About the Author: Johann Graf Lambsdorff holds a chair position in economic theory at the University of Passau, Germany and is senior advisor to Transparency International. He has published on corruption, institutional economics and monetary economics.

  • Author: Mathias Nell. Working Paper. December 2007

    Abstract: This paper argues that contracts induced by means of bribery should be valid. Nullity and voidability decrease the incentive for voluntary disclosure, assist corrupt actors with enforcing their bribe agreements and provide leeway for abuse. Thus, they run counter to effective anti-corruption. It is argued that other instruments are more suitable for preventing corruption.

    About the Author: Mathias Nell is research assistant at the Chair for Economic Theory at the University of Passau. His doctoral thesis deals with corruption, law, and compliance.

  • Author: Mathias Nell. Working Paper. December 2007

    Abstract: Even though high penalties for corruption offences have a deterrent and preventive effect, they also entrap bribe-takers and bribe-givers in their corrupt relationship. Moreover, pending penalties can be misused to make threats against opportunistic behavior and can thus stabilize risky bribe agreements. This paper shows how voluntary disclosure programs can be strategically applied to break the 'pact of silence' and to promote opportunism in a targeted way. Against this background the paper studies the leniency provisions in the penal codes of 56 countries. The analysis reveals deficiencies in the utilization and in the design of voluntary disclosure programs for corruption offences.

    Appendix III: Provisions in Penal Codes (PDF)

    About the Author: Mathias Nell is research assistant at the Chair for Economic Theory at the University of Passau. His doctoral thesis deals with corruption, law, and compliance.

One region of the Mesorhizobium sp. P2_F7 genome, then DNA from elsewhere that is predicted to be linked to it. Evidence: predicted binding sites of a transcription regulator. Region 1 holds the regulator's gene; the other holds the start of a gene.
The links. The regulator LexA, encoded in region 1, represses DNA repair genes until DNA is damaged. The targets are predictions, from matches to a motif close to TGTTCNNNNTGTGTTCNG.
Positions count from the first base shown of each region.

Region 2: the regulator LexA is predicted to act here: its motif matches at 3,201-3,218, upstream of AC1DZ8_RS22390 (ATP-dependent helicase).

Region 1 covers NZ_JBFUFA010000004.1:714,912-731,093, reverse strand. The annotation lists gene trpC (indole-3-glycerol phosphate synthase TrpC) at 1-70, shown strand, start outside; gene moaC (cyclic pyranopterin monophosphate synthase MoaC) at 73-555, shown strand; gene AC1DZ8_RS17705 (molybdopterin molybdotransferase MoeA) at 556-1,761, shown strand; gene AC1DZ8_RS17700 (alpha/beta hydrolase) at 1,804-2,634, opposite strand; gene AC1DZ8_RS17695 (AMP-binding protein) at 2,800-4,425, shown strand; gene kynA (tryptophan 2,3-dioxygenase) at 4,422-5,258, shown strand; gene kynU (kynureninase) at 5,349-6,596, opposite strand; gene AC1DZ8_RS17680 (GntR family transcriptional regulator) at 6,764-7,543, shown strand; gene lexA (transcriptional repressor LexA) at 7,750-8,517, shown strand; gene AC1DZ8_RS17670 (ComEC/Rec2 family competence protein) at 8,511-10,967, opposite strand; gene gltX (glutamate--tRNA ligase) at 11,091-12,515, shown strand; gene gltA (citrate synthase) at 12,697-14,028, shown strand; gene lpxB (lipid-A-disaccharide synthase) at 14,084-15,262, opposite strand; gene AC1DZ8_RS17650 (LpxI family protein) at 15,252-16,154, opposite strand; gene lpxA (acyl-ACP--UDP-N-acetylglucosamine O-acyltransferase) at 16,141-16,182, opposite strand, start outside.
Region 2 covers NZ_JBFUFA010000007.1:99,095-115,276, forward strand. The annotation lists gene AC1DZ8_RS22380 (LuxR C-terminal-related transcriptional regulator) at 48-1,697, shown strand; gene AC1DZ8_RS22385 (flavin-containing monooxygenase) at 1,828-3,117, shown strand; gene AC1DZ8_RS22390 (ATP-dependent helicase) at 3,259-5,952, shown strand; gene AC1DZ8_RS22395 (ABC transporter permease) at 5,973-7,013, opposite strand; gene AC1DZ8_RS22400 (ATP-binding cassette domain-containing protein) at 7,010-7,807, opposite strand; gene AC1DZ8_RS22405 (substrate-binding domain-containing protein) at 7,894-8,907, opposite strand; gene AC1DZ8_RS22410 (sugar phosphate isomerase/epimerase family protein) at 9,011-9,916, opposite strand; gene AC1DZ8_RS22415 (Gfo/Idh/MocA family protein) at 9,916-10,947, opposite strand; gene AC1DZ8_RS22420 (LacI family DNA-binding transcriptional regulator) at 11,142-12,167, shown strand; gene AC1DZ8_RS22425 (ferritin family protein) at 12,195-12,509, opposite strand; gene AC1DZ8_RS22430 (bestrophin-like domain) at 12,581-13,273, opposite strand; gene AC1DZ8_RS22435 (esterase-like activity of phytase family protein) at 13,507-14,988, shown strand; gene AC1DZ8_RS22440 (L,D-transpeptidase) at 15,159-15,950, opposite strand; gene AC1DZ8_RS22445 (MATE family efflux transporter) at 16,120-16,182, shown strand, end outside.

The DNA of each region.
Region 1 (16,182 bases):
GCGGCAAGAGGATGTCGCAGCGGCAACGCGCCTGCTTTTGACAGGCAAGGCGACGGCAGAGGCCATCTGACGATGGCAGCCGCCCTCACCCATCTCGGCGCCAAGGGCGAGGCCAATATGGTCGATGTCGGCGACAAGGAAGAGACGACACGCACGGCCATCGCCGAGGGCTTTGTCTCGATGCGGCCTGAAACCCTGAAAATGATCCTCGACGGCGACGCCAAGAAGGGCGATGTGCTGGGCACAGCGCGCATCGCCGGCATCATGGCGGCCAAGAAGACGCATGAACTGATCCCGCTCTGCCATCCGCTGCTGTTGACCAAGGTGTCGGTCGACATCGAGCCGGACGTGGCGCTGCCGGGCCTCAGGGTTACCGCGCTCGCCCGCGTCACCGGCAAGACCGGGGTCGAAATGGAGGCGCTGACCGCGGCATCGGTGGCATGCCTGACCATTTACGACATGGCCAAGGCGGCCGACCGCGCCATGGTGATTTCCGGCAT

• Authors: Johann Graf Lambsdorff and Björn Frank. Working Paper. September 2007

    Abstract: We let students play a corruption game, embedded into a variant of the ultimatum game. Those allotted the role of public servants chose between whistleblowing, opportunism and reciprocity by delivery (of a contract) and those acting as businesspeople chose how to frame the game and whether to blow the whistle. While opportunism and abstaining from whistleblowing is the Nash equilibrium, another likely outcome was that businesspeople allocate resources to punishing public servants for non-delivery, exhibiting a preference for negative reciprocity. Anticipating this, public servants might tend to reciprocate or blow the whistle upfront. Female public servants were more inclined to behave opportunistically; female businesspeople were less engaged in negative reciprocity. This corroborates a favorable role of women in anticorruption. Businesspeople who strongly preferred a corrupt framing of the game and obtained a form with corrupt wording were more willing to punish non-delivering public servants. This operates against camouflaging a bribe as a gift, because gifts fail to signal negative reciprocity.

    About the Authors: Johann Graf Lambsdorff holds a chair position in economic theory at the University of Passau, Germany and is senior research consultant for Transparency International. He has published on corruption, institutional economics and monetary economics. Björn Frank holds a chair position in macroeconomics at the TU Clausthal.

  • Author: Frédéric Boehm. Working Paper. September 2007